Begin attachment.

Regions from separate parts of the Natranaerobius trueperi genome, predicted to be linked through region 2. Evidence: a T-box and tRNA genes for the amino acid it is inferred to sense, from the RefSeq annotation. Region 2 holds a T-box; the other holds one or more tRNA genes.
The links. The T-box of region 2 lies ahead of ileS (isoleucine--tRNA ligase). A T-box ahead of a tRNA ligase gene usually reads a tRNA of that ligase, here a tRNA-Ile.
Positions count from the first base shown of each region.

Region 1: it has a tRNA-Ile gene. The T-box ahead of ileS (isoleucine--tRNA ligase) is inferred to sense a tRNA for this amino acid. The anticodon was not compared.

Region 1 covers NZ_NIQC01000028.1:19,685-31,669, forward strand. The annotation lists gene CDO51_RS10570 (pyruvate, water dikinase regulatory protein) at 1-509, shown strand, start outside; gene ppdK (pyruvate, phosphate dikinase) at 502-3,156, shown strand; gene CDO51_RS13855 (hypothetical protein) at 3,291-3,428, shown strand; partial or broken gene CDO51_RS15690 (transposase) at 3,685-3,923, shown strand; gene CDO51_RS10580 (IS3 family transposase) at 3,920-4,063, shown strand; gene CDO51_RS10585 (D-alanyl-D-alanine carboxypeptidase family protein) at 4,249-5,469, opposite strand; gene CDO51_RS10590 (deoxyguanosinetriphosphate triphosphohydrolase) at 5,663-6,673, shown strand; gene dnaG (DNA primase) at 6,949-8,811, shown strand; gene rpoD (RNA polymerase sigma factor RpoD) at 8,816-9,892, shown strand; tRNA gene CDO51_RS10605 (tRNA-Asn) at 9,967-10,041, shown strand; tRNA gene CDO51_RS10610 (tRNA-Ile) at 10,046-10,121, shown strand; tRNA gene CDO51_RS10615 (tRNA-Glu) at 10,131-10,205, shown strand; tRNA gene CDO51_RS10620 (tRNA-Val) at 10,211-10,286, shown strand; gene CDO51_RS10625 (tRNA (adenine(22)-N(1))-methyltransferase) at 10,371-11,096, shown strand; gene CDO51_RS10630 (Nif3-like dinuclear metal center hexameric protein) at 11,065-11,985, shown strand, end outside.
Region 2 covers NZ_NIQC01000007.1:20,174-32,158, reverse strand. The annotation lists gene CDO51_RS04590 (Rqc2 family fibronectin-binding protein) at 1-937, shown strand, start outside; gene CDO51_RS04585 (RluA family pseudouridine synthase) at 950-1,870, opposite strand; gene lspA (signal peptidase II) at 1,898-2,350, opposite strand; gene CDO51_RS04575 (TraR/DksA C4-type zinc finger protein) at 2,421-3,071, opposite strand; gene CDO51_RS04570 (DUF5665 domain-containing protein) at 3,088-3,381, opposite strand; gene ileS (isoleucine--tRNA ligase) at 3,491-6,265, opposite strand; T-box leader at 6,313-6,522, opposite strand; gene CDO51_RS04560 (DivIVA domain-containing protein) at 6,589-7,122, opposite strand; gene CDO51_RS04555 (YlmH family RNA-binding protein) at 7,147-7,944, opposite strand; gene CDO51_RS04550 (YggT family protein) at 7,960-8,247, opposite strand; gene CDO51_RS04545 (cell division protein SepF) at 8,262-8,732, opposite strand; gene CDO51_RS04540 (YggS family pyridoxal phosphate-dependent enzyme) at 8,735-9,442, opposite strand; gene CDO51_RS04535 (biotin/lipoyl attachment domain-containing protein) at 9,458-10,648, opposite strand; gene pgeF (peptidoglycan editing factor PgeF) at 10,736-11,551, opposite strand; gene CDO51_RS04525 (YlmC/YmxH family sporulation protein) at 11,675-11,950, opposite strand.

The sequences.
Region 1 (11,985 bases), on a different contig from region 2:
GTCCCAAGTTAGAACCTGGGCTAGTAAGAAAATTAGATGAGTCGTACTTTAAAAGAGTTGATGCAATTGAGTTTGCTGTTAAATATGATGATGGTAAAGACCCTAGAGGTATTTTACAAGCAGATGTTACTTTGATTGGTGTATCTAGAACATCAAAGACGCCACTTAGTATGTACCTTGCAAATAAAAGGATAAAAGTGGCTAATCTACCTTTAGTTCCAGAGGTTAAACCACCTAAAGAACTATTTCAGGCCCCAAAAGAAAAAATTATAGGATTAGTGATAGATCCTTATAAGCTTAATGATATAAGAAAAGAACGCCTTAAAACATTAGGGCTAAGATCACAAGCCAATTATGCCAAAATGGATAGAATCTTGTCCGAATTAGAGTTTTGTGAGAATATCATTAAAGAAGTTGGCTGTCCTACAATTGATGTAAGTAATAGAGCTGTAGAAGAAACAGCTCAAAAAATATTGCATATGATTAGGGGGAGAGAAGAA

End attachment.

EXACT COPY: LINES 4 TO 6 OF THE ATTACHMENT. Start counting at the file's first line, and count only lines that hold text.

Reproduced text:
Region 1: it has a tRNA-Ile gene. The T-box ahead of ileS (isoleucine--tRNA ligase) is inferred to sense a tRNA for this amino acid. The anticodon was not compared.

Region 1 covers NZ_NIQC01000028.1:19,685-31,669, forward strand. The annotation lists gene CDO51_RS10570 (pyruvate, water dikinase regulatory protein) at 1-509, shown strand, start outside; gene ppdK (pyruvate, phosphate dikinase) at 502-3,156, shown strand; gene CDO51_RS13855 (hypothetical protein) at 3,291-3,428, shown strand; partial or broken gene CDO51_RS15690 (transposase) at 3,685-3,923, shown strand; gene CDO51_RS10580 (IS3 family transposase) at 3,920-4,063, shown strand; gene CDO51_RS10585 (D-alanyl-D-alanine carboxypeptidase family protein) at 4,249-5,469, opposite strand; gene CDO51_RS10590 (deoxyguanosinetriphosphate triphosphohydrolase) at 5,663-6,673, shown strand; gene dnaG (DNA primase) at 6,949-8,811, shown strand; gene rpoD (RNA polymerase sigma factor RpoD) at 8,816-9,892, shown strand; tRNA gene CDO51_RS10605 (tRNA-Asn) at 9,967-10,041, shown strand; tRNA gene CDO51_RS10610 (tRNA-Ile) at 10,046-10,121, shown strand; tRNA gene CDO51_RS10615 (tRNA-Glu) at 10,131-10,205, shown strand; tRNA gene CDO51_RS10620 (tRNA-Val) at 10,211-10,286, shown strand; gene CDO51_RS10625 (tRNA (adenine(22)-N(1))-methyltransferase) at 10,371-11,096, shown strand; gene CDO51_RS10630 (Nif3-like dinuclear metal center hexameric protein) at 11,065-11,985, shown strand, end outside.
Region 2 covers NZ_NIQC01000007.1:20,174-32,158, reverse strand. The annotation lists gene CDO51_RS04590 (Rqc2 family fibronectin-binding protein) at 1-937, shown strand, start outside; gene CDO51_RS04585 (RluA family pseudouridine synthase) at 950-1,870, opposite strand; gene lspA (signal peptidase II) at 1,898-2,350, opposite strand; gene CDO51_RS04575 (TraR/DksA C4-type zinc finger protein) at 2,421-3,071, opposite strand; gene CDO51_RS04570 (DUF5665 domain-containing protein) at 3,088-3,381, opposite strand; gene ileS (isoleucine--tRNA ligase) at 3,491-6,265, opposite strand; T-box leader at 6,313-6,522, opposite strand; gene CDO51_RS04560 (DivIVA domain-containing protein) at 6,589-7,122, opposite strand; gene CDO51_RS04555 (YlmH family RNA-binding protein) at 7,147-7,944, opposite strand; gene CDO51_RS04550 (YggT family protein) at 7,960-8,247, opposite strand; gene CDO51_RS04545 (cell division protein SepF) at 8,262-8,732, opposite strand; gene CDO51_RS04540 (YggS family pyridoxal phosphate-dependent enzyme) at 8,735-9,442, opposite strand; gene CDO51_RS04535 (biotin/lipoyl attachment domain-containing protein) at 9,458-10,648, opposite strand; gene pgeF (peptidoglycan editing factor PgeF) at 10,736-11,551, opposite strand; gene CDO51_RS04525 (YlmC/YmxH family sporulation protein) at 11,675-11,950, opposite strand.